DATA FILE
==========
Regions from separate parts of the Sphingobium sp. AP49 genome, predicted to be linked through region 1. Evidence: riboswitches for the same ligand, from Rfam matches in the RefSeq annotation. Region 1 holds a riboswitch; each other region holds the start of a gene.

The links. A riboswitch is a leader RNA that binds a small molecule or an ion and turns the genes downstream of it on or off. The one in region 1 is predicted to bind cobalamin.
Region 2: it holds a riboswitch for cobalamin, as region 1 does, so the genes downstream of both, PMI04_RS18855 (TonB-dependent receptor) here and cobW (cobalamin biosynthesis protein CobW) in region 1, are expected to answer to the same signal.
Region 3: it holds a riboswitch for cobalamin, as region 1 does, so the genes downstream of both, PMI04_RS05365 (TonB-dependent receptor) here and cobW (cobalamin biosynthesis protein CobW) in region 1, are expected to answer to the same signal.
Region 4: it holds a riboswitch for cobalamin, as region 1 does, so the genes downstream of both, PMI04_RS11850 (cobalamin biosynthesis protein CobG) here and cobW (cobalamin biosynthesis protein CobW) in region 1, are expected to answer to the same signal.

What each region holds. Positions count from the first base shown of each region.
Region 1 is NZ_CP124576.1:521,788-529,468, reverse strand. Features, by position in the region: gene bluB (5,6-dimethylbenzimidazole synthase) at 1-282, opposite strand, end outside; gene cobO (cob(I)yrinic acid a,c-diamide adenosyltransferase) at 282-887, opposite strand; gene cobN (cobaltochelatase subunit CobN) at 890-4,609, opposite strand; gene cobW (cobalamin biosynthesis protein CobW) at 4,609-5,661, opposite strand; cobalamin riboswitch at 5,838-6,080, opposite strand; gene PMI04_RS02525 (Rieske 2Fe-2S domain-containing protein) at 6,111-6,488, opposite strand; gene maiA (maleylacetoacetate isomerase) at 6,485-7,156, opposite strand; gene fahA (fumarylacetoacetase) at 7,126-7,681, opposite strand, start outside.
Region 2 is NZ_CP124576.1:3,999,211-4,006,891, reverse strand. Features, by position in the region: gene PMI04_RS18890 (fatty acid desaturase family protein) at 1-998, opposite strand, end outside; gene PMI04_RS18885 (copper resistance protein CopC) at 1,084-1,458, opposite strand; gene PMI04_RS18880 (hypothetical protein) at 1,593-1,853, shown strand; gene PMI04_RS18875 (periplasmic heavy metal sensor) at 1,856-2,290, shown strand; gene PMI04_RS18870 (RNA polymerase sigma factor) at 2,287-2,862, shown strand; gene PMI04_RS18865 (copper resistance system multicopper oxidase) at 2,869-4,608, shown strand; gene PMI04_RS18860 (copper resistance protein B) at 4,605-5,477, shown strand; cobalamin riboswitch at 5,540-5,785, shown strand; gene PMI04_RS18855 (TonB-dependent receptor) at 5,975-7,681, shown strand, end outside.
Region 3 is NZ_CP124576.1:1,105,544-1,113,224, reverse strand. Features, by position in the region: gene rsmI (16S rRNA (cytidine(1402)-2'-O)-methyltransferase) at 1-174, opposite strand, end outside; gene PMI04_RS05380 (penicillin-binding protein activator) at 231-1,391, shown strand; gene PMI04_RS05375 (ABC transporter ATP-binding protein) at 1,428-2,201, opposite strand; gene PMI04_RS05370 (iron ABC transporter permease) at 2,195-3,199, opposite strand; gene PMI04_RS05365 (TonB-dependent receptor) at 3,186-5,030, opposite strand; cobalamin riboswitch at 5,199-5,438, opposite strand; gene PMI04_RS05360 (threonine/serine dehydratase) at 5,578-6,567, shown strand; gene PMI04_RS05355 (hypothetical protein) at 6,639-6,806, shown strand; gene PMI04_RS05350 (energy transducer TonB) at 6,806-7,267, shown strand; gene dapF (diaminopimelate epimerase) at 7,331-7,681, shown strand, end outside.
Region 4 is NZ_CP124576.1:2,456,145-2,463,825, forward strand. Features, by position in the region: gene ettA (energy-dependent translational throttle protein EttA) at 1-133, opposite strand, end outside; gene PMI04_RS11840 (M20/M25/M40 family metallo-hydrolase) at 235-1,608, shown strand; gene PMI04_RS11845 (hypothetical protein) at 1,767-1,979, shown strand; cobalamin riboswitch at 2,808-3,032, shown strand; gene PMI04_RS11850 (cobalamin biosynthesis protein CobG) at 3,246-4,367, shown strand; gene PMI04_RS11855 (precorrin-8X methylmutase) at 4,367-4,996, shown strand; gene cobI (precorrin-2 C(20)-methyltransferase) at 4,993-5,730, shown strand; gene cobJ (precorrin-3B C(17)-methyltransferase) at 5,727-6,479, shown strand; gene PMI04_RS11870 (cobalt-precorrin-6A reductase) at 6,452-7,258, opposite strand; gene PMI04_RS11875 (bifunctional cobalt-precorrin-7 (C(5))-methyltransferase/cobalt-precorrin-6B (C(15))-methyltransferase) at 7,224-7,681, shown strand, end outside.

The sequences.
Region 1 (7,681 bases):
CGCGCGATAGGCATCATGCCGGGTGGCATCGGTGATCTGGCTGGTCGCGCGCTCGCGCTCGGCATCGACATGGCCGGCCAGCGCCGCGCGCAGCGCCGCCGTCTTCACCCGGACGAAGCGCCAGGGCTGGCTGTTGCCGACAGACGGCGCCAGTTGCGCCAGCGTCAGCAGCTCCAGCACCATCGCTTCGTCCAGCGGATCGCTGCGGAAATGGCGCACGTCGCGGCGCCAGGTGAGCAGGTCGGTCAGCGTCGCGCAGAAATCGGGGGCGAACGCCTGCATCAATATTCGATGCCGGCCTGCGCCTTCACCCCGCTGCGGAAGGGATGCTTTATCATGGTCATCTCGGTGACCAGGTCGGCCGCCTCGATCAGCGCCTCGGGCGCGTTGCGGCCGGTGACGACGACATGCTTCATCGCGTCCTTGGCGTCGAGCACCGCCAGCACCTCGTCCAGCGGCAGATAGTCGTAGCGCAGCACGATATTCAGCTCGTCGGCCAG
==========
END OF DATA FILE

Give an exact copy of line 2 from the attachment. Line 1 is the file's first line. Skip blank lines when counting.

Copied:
The links. A riboswitch is a leader RNA that binds a small molecule or an ion and turns the genes downstream of it on or off. The one in region 1 is predicted to bind cobalamin.